Anyway - I've had my eye on the Bissell Pet Hair Eraser for some time now. (Lord knows I need some pet hair erased!) I read reviews of it on the internet and checked prices at some local stores. A few days ago a catalog from Kohls arrived in the mail. They had the Pet Hair Eraser on sale for $169 plus the little peel off coupon on the front revealed that I had an extra 30% off. It was a sign that it was time to bite the bullet and purchase that store vacuum.

And, can I just say that after its first use, I love it very much. It is easy to push - almost self-propelled feeling. And you can stop the brush from turning when you want to vacuum the hardwood floors. Plus the front edge fits all the way under the kitchen cabinets and sucks up all the little crumbs that live under there. It has this little turbo brush that did a number on my stairs - black dog + light tan carpet on the stairs=UGLY! The turbo brush got into all the little nooks and crannies and stair edges. Then there is the edge to edge cleaning - right up next to the baseboards. Oh my!! I am smitten!

How my "store bought" vacuum will hold up over time remains to be seen but right now this looks to be the beginning of a beautiful friendship.

PS: Dear Grace - I'm only kidding about the best friend thing. A vacuum could never replace you - unless maybe it also made fresh guacamole while vacuuming - but so far no one has thought that up. Your BFF status is very safe!

Friday, September 5, 2008


A couple of months ago, I signed up to be a Compassion blogger along with over 250 other folks. I didn't hear anything from them for the longest time - I began to think that maybe they only picked the really cool bloggers and I hadn't made the cut! Can you say blog insecurity?? However, that was not the case at all - they were simply getting organized in order to have a measurable impact via the blogging community. So this week the marching orders for us "first class Compassion bloggers" have been handed out and our initial assignment is to introduce our readers to our own Compassion child.

Please meet Miss Saintana Civil of Haiti. Saintana has been my Compassion child since the spring of 2004 when our former church held a Compassion Sunday event complete with video presentations and a table stacked with photo cards of children who were available for sponsorship.

So, why out of all those stacks of photographs, did I choose Saintana? Well, first of all, I knew that I wanted a child from Haiti. Our church was directly sending missionaries to Haiti and some families in our church had also adopted Haitian children. It seemed like that was the area of the world we had chosen to impact. Secondly, (and this is the craziest thing) when I looked at her photo, she reminded me of my great grandmother. The simple cotton dress, the tightly pulled back hair and a seriousness to her expression that revealed a life that had been hard. I was just instantly drawn to her and knew that she was the one.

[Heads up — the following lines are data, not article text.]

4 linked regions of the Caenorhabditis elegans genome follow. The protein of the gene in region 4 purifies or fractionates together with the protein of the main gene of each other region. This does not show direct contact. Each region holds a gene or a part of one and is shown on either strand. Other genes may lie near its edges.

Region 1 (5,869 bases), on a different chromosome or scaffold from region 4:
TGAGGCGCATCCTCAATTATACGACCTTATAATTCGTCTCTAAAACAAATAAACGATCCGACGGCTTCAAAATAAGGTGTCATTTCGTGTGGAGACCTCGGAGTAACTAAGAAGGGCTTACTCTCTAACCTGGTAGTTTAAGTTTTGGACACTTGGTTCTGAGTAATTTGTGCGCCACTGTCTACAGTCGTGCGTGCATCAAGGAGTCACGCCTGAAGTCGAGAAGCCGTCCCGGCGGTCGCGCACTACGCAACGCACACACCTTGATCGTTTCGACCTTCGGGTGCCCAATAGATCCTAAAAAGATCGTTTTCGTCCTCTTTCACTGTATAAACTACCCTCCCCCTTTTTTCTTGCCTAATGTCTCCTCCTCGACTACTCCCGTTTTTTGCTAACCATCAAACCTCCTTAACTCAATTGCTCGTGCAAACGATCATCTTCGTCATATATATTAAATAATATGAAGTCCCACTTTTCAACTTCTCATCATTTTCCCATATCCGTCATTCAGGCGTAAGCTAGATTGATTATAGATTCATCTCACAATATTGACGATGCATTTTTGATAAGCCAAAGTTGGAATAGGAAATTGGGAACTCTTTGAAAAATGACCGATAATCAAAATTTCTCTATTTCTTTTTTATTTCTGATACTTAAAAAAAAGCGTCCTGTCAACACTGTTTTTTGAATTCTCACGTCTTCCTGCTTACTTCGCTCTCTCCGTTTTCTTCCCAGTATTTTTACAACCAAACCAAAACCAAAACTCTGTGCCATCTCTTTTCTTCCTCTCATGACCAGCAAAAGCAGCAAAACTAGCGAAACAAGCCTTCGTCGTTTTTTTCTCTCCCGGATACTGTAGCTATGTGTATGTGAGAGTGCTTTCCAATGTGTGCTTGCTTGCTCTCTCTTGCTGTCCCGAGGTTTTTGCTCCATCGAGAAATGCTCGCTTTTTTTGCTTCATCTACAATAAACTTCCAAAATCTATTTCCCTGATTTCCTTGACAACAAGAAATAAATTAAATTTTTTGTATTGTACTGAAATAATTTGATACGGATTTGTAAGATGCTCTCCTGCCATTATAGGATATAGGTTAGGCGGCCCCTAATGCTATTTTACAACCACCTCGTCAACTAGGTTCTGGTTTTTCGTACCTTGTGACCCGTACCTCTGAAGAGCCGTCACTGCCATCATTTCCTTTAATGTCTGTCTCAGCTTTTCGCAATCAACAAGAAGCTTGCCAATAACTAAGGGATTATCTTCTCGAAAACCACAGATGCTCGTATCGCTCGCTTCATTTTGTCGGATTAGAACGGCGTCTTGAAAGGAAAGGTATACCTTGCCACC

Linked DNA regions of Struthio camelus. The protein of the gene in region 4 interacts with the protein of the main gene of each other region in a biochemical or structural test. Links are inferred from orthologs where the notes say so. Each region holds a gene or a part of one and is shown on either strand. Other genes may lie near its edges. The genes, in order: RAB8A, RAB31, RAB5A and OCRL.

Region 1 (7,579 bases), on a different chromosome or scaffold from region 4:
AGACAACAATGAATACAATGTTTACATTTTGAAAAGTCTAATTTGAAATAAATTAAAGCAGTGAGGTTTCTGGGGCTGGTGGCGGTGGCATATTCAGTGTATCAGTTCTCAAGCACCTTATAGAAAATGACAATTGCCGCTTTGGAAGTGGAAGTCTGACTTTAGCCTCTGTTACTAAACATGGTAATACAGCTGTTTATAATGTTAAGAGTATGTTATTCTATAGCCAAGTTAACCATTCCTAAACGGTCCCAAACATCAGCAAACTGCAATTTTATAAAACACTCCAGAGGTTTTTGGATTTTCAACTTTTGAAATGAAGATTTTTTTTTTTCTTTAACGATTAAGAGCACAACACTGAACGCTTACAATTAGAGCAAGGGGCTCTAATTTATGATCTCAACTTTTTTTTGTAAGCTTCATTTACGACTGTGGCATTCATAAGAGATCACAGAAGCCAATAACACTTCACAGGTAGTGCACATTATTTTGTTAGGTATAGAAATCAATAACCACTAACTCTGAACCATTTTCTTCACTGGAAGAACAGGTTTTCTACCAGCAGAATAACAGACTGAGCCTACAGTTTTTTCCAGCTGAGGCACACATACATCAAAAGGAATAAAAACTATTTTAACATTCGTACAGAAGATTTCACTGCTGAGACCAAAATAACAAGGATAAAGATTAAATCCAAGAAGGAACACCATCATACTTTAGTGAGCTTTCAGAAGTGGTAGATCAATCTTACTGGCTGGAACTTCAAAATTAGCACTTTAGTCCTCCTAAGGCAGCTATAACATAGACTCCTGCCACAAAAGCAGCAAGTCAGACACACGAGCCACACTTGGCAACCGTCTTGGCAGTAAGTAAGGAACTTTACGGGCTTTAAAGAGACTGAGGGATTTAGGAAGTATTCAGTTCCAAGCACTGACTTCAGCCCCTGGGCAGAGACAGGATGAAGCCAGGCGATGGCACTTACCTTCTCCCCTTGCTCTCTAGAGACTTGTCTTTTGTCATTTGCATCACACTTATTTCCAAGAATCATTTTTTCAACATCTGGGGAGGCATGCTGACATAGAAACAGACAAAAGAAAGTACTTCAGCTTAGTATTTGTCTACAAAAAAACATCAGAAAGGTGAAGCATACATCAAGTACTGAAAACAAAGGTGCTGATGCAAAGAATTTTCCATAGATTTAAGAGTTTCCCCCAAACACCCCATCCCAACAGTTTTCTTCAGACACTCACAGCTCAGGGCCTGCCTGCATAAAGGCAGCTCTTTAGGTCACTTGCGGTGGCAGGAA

I cried the first time I received a letter from Saintana. It made my sponsorship of her seem suddenly very real. This wasn't just some money that left the checking account each month but a real child, who loves to sing and who prays God's blessings for me. The letters from Saintana are written by one of her teachers in French Creole. I can only read one word in that language but that is really the only one I need to know: Jezi (Jesus). In a country rampant with voodoo, Saintana knows about and loves Jesus because of Compassion.

It is hard to believe that four years have past since I first sponsored Saintana. Four years of her photo hanging on my refrigerator and four years of praying for God to watch over her. It is fortunate for Saintana that her serious little face caught my attention in 2004. But there are many more children who have not been so fortunate and are in great need of sponsorship. Some have been waiting more than six months - they are on the outside looking in - waiting for someone to give them hope for a better life.

Please take some time to learn about Compassion by clicking on the links in this post. Then take a look here at the photos of some kids who have been waiting the longest for sponsorship. Who knows, one of them might remind you of your great something or other! Sponsoring that child really will make them a part of your family and most importantly give them an opportunity to learn about how to become a member of God's forever family.